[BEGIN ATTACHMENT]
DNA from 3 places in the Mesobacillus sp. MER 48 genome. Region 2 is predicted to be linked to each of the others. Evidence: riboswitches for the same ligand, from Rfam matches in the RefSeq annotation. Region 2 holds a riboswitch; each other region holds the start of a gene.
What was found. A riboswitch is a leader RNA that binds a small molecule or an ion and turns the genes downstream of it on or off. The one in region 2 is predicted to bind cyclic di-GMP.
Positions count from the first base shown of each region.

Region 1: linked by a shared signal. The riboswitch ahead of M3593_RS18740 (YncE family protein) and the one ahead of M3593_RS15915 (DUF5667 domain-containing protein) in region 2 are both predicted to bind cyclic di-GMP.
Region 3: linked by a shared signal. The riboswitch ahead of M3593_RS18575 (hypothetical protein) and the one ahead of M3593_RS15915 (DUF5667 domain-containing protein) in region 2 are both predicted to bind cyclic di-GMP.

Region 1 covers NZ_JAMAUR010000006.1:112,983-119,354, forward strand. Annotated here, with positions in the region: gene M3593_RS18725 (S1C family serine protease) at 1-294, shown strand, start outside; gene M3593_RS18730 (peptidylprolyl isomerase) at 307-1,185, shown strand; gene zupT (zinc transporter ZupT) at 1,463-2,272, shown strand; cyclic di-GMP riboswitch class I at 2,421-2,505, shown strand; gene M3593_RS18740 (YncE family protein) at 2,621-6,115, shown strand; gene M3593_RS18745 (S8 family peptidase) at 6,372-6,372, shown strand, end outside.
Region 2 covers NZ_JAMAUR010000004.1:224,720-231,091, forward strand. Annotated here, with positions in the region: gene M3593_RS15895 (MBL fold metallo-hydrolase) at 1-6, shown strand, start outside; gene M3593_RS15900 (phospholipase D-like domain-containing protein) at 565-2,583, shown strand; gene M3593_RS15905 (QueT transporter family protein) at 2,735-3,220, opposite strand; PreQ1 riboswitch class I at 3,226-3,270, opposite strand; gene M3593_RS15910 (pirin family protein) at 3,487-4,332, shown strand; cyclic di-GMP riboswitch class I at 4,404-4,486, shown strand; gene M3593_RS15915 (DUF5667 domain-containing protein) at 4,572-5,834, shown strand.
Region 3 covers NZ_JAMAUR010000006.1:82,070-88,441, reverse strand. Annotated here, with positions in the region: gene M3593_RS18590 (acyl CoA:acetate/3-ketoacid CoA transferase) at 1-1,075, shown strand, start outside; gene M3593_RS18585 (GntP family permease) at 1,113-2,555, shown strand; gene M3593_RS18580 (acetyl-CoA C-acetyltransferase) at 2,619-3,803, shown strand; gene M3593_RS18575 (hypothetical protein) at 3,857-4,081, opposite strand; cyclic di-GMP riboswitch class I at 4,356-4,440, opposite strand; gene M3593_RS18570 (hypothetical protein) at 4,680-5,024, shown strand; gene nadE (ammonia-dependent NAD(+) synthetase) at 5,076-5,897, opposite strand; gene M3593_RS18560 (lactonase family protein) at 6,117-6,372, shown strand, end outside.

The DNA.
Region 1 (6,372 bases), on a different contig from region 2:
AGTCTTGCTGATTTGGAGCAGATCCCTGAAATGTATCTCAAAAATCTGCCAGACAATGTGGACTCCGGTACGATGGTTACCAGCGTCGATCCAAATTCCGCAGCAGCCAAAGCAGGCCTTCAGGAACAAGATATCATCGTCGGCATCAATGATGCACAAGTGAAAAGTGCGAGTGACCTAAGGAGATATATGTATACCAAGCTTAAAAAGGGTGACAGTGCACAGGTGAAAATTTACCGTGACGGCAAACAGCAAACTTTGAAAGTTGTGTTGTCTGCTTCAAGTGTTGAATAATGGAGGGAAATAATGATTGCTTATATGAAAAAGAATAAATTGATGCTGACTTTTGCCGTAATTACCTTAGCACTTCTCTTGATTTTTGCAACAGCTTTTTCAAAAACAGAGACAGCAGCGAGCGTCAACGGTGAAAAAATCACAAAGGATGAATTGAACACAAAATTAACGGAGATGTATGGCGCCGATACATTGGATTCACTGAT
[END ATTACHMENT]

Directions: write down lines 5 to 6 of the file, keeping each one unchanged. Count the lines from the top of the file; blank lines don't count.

Region 3: linked by a shared signal. The riboswitch ahead of M3593_RS18575 (hypothetical protein) and the one ahead of M3593_RS15915 (DUF5667 domain-containing protein) in region 2 are both predicted to bind cyclic di-GMP.

Region 1 covers NZ_JAMAUR010000006.1:112,983-119,354, forward strand. Annotated here, with positions in the region: gene M3593_RS18725 (S1C family serine protease) at 1-294, shown strand, start outside; gene M3593_RS18730 (peptidylprolyl isomerase) at 307-1,185, shown strand; gene zupT (zinc transporter ZupT) at 1,463-2,272, shown strand; cyclic di-GMP riboswitch class I at 2,421-2,505, shown strand; gene M3593_RS18740 (YncE family protein) at 2,621-6,115, shown strand; gene M3593_RS18745 (S8 family peptidase) at 6,372-6,372, shown strand, end outside.